29 October 2007

It's not about me

I got tagged by two wicked awesome Boston-based PR Bloggahs and 'Sox fans, Susan Getgood and Kyle Flaherty, on this whole media snackers meme that Jeremiah Owyang dreamt up. They're asking if I respect "media snackers," defined by Jeremiah as "folks who consume small bits of information, data or entertainment when, where, and how they want."

I respect snackers for one simple reason: It's not about me.

We already know that people get information from many sources, all in the background. My job is to join or lead discussions with opinion leaders wherever they are, using whatever tools they use, in whatever form works best for them. To do this, I have to provide relevant content. To know what's relevant, I have to build relationships with these opinion leaders. To do that, I have to be respectful and transparent. So I go where they go and use what they use. I learn their language, I ask them questions, and I invest time and energy in what's important to them to the point where it becomes important to me.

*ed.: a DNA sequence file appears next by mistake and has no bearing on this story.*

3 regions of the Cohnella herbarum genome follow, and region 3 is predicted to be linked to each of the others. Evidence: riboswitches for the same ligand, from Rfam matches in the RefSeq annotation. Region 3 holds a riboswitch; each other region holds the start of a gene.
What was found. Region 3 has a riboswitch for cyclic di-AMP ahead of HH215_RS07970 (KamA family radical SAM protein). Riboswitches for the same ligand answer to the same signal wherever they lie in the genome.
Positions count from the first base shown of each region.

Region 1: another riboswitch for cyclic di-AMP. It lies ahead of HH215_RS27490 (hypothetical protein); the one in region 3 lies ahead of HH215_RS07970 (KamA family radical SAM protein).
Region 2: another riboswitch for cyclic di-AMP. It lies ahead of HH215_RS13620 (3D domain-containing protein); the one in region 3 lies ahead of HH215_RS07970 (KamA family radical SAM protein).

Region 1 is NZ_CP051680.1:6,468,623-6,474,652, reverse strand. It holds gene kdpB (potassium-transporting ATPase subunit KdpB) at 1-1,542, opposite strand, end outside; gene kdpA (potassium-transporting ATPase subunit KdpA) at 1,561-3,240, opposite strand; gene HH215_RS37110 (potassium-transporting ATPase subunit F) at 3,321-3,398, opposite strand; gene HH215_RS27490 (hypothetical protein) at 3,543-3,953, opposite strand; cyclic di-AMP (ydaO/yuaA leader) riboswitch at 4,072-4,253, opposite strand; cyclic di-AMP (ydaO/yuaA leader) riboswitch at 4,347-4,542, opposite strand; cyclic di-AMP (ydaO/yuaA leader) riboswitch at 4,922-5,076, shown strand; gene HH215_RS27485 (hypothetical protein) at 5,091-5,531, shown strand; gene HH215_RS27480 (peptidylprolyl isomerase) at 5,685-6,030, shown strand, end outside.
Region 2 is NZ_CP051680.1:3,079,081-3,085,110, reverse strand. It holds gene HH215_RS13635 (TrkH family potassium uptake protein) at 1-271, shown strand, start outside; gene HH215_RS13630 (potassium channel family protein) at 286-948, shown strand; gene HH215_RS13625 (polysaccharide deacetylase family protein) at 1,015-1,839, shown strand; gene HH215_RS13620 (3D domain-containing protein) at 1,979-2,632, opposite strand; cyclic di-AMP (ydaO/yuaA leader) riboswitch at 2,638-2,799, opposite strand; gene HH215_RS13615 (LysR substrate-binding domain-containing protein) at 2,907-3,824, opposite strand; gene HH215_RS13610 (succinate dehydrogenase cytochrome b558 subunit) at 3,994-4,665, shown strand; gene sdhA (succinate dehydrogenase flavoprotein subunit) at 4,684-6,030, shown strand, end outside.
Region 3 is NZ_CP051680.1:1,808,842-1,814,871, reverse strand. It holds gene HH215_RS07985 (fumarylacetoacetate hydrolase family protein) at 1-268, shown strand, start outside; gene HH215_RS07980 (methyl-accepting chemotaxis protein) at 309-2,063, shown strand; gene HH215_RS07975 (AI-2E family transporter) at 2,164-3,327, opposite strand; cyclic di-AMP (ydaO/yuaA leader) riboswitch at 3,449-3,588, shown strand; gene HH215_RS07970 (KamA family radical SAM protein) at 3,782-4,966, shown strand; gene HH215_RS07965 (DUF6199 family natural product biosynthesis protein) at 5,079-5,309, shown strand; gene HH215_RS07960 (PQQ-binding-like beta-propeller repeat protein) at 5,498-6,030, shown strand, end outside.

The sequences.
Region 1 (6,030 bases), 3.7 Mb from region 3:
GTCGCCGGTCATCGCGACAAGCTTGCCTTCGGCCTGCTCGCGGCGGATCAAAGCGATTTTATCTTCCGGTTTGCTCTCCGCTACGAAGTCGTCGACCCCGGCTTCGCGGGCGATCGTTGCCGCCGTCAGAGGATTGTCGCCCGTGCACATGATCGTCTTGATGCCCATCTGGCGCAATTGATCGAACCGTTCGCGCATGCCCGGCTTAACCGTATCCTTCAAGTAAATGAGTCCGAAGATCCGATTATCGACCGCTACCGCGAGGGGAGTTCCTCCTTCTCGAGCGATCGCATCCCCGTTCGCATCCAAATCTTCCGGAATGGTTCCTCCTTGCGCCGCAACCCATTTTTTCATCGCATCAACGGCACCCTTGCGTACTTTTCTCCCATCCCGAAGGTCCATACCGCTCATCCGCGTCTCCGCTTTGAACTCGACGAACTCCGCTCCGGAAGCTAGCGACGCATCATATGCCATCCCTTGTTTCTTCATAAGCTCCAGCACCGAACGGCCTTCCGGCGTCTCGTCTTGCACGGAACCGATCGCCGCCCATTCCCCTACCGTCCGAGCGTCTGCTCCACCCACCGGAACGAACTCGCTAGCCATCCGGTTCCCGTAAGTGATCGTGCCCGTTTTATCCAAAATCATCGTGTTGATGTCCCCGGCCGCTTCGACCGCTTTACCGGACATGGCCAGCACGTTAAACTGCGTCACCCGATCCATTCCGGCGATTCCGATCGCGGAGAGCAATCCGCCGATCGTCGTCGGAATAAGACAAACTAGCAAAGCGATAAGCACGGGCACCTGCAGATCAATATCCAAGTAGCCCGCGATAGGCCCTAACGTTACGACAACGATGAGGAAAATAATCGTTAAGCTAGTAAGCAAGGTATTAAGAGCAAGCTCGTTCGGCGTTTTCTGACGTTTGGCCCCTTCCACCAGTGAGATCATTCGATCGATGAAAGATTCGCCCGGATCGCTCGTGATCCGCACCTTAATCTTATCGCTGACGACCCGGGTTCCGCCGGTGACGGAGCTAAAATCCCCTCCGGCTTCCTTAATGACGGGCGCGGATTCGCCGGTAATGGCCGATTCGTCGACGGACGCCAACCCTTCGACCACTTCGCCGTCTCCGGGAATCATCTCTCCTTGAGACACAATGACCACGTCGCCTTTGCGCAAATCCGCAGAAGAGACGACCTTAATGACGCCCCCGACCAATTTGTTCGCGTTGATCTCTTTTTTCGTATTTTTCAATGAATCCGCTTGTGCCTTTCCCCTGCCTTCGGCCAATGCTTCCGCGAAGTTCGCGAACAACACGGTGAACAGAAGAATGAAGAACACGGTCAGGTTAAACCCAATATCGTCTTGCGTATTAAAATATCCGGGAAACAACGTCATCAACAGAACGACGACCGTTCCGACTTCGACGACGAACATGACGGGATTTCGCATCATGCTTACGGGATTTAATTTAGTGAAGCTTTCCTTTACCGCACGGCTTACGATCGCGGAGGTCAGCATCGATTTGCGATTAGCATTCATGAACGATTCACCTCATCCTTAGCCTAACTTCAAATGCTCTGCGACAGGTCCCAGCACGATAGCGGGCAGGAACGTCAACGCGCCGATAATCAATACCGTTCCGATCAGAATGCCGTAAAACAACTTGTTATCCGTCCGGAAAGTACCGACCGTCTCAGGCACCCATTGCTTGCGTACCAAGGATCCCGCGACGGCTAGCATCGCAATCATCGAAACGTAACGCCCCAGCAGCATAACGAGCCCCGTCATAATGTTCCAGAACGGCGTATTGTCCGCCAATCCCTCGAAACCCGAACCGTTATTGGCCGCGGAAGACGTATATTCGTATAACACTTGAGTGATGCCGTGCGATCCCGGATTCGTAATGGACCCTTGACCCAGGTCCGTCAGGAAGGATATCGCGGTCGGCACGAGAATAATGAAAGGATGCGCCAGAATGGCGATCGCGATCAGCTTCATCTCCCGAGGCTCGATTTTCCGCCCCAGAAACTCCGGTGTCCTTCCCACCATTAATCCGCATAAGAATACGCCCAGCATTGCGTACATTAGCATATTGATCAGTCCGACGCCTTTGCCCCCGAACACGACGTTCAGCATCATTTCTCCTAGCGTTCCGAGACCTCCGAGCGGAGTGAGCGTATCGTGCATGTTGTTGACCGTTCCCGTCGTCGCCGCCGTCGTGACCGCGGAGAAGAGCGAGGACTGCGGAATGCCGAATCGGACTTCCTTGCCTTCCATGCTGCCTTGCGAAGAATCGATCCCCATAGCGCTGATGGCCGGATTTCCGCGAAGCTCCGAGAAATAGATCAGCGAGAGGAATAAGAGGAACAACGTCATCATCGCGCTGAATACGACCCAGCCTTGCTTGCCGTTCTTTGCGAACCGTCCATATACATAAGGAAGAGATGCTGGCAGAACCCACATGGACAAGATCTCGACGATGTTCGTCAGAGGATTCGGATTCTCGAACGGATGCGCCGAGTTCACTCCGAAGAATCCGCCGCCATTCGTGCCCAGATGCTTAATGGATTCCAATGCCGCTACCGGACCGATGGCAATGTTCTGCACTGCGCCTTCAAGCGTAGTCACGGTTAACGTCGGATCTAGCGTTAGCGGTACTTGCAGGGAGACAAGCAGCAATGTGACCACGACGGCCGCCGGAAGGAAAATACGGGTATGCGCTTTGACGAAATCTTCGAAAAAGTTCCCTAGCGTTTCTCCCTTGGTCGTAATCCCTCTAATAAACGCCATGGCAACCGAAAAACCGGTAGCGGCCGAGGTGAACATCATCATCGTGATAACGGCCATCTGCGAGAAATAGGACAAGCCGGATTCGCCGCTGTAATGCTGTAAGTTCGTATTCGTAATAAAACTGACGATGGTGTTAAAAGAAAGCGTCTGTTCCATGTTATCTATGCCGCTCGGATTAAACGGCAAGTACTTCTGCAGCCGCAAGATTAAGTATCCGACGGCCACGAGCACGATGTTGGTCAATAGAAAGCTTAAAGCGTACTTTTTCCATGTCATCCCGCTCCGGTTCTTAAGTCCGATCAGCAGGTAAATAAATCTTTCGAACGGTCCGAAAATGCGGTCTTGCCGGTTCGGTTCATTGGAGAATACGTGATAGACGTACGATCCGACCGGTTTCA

Some of the folks I reach out to are snackers. Some aren't. Either way, it's my job to be respectful and relevant, which is different for everyone. The fact that I'm on Twitter means nothing to the top-tier political bloggers or mainstream business writers who speak regularly to the communities of "opinion elites" I care about most in issues management. The fact that I use addthis as a bookmark tool means nothing to the moms who read this blog but prefer to bookmark using Sk*rt, which addthis inexplicably ignores.

I care about content and let the community dictate the format. So my favorite "snacks" are actually those very rare morsels that appeal to more than one online community and offer the opportunity to bridge cultures and build dynamic, diverse, and influential coalitions. So I look for the super-smart enviro-blogger who interviews a US Senate candidate. Or the libertarian mom who examines the housing market and subprime lending. Or the MIT brainiacs who study Red Sox fans:



So what say you, Mark Story, Brad Levinson, and Rachael Herrscher?

3 comments:

Jeremiah Owyang said...

I like this approach, putting your audience needs before your own, great stuff!

KFFBOS said...

This is great...particularly the Sox Video!

mothergoosemouse said...

I love the term - it's a perfect description of how I get my information. I so rarely have the opportunity to sit and read the paper (online or print) or watch an entire news program - the interruptions are constant. Even reading before bed - usually nonfiction - I can only get in a dozen pages or so before I fall asleep.